Tuesday, February 16, 2010

The innocent allure of Lou Reed's 'Transformer'

I remember, when I was about twelve years old and even more naïve then than I am now, how much I blushed when my cousin showed me the cover of Lou Reed’s Transformer. It’s not that I had any moral objections to a photo of a man with an exaggerated erection in his jeans, it’s just that I never expected to see it on a record cover, and especially not in the presence of my cousin.

Still, I understood little about the underworld in those days, and even less about its role in music. At that age I had scarcely progressed from Rolf Harris to Beethoven in my musical development.

But as I listen to the music of Transformer again today, there is still just a little part of me, deep inside, that wants to blush. At the risk of describing this music with a totally absurd oxymoron, it seems to me to have a kind of innocent sleaze about it – music that strays into the dark and seedy part of town without ever having meant to go there, and then finds itself irresistibly drawn to its shadows and sordidness.

It’s a world of sex and sexuality, of drugs and dingy nights; but it’s a world that is presented to you unadorned, told with a naïveté, a simplicity, in music that sometimes dances along to a merry rocking jing-a-ling, like in ‘Hang’ Round’, or else has an oomp-pah jollity to it, as in‘Make Up’, or a merry sing-a-long bipping and bopping, like in ‘Satellite of Love’, or in music that just flows along as easy as pie, while giving you a sleazy wink of the eye, as in ‘Walk on the Wild Side’.

Not that these songs are just simple little ditties with rude words. There is often a subtle, undercurrent of irony here, which, when you sink yourself into it, can become almost disturbing in the way that it relaxes so easily into its own uneasiness. Listen, for example, to ‘Perfect Day’, a song that would be kind of nice, if kind of corny, if it was really about the simple things it at first seems to be about but which, when you realise that it’s actually about heroin, is one of the most heart-wrenching things you will ever hear.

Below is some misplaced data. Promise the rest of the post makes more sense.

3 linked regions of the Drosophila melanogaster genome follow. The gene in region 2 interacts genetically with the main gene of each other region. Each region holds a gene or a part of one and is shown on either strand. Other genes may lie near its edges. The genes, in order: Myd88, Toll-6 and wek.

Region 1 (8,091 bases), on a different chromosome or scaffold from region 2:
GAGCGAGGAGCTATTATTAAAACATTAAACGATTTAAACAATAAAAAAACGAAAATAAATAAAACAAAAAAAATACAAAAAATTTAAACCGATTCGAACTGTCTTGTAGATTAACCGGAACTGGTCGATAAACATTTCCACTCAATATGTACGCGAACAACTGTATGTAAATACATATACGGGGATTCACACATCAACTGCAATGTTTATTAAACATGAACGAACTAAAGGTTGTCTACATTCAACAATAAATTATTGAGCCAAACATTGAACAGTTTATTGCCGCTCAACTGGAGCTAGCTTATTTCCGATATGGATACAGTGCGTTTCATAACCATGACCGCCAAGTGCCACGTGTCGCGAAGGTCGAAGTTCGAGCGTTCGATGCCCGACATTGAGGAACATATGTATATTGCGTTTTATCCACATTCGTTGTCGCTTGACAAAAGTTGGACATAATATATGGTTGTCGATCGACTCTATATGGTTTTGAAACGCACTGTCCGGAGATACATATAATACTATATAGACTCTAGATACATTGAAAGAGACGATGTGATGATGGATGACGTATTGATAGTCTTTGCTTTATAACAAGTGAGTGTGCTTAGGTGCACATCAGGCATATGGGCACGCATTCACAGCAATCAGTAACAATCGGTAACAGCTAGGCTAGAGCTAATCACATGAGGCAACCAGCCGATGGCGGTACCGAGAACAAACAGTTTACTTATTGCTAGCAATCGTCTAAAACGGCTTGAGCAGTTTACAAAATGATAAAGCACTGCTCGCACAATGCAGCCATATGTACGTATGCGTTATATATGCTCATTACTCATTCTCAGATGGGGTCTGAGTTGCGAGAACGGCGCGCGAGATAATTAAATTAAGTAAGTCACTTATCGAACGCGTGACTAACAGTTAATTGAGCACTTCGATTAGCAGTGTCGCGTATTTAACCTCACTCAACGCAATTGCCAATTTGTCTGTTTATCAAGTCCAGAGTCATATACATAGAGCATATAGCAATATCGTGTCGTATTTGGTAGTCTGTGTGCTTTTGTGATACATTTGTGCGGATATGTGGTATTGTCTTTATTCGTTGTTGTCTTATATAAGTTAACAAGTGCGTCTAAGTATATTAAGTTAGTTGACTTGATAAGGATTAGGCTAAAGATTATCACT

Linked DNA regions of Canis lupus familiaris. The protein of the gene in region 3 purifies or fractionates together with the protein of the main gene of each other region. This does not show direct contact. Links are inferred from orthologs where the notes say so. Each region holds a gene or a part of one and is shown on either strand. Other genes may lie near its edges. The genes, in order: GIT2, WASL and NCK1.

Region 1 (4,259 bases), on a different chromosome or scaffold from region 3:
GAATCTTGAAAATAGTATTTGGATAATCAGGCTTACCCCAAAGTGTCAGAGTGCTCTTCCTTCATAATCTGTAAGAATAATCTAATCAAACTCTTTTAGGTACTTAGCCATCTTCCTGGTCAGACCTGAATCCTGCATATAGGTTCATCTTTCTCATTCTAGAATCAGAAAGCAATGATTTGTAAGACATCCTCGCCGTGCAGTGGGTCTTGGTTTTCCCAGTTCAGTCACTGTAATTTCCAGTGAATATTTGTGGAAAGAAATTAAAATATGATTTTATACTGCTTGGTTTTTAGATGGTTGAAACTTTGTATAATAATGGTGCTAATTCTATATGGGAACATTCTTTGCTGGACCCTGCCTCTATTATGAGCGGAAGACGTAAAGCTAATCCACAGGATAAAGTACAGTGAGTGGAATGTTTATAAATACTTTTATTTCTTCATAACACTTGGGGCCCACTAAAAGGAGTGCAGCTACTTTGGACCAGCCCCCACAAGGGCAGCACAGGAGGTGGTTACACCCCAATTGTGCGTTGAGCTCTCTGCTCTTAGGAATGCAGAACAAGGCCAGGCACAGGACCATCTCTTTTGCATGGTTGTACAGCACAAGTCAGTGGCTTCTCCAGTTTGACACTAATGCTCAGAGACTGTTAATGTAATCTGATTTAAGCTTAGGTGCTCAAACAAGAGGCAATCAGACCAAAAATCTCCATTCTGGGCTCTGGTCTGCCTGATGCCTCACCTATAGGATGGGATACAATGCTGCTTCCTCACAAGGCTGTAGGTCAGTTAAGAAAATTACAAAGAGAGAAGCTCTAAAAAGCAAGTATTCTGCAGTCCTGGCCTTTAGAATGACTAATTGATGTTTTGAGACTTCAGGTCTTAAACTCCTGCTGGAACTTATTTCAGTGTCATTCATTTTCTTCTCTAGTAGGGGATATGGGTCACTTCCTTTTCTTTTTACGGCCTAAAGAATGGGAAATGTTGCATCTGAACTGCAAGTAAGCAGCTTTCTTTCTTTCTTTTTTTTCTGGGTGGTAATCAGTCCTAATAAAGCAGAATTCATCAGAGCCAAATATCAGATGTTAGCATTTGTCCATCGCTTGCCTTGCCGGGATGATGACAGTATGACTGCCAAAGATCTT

It’s this interplay between sunshine and shadows, between simplicity and seediness, between ease and sleaze, that makes Transformer so darkly alluring, music that beckons you to join its game before telling you that the gambling stakes are going to be your very soul.

It was surely a towering achievement that Lou Reed, on this his second album, was able to achieve such a subtle balance of colours and moods in his music, music that does so much while pretending to you that it is doing so little.

I no longer blush when I see the cover of Transformer, just maybe feel a little embarrassed that a man of my age can still feel the urge to follow where its music wants to take me.


  1. Ah yes, Ian - 'innocent sleaze' indeed! Just ask the BBC, which happily played 'Walk on the Wild Side' for several weeks before someone let them in on the secret of the lyrics!

    David Bowie & Mick Ronson co-produced 'Transformer', and LR's music had influenced their own. I don't always understand the role of a record producer, but when you put 'Transformer' alongside LR's other albums, you hear that Bowie/Ronson had 'produced' something unique.

    'Perfect Day' - despite the content and the lush string arrangement (by Ronson)- has an inexplicable air of dread and menace that would colour future LR albums. Its chorus ends,'You keep me hangin' on', but you just know that it doesn't mean the same as when The Supremes sang the line! (The cover version of their song by Vanilla Fudge certainly had menace, if little else.)

    Good (p)luck with the banjo and remember - speed isn't always everything!

    P.S. Belated congratulations on the new-look blog, although I miss the Russophile hat.

  2. Many thanks for the good wishes Patrick. The banjo is still on the list, rather than in my possession but, if I ever do given in to the persistent urge to buy it, I'll see if they'll throw in some sort of approprate hat as well.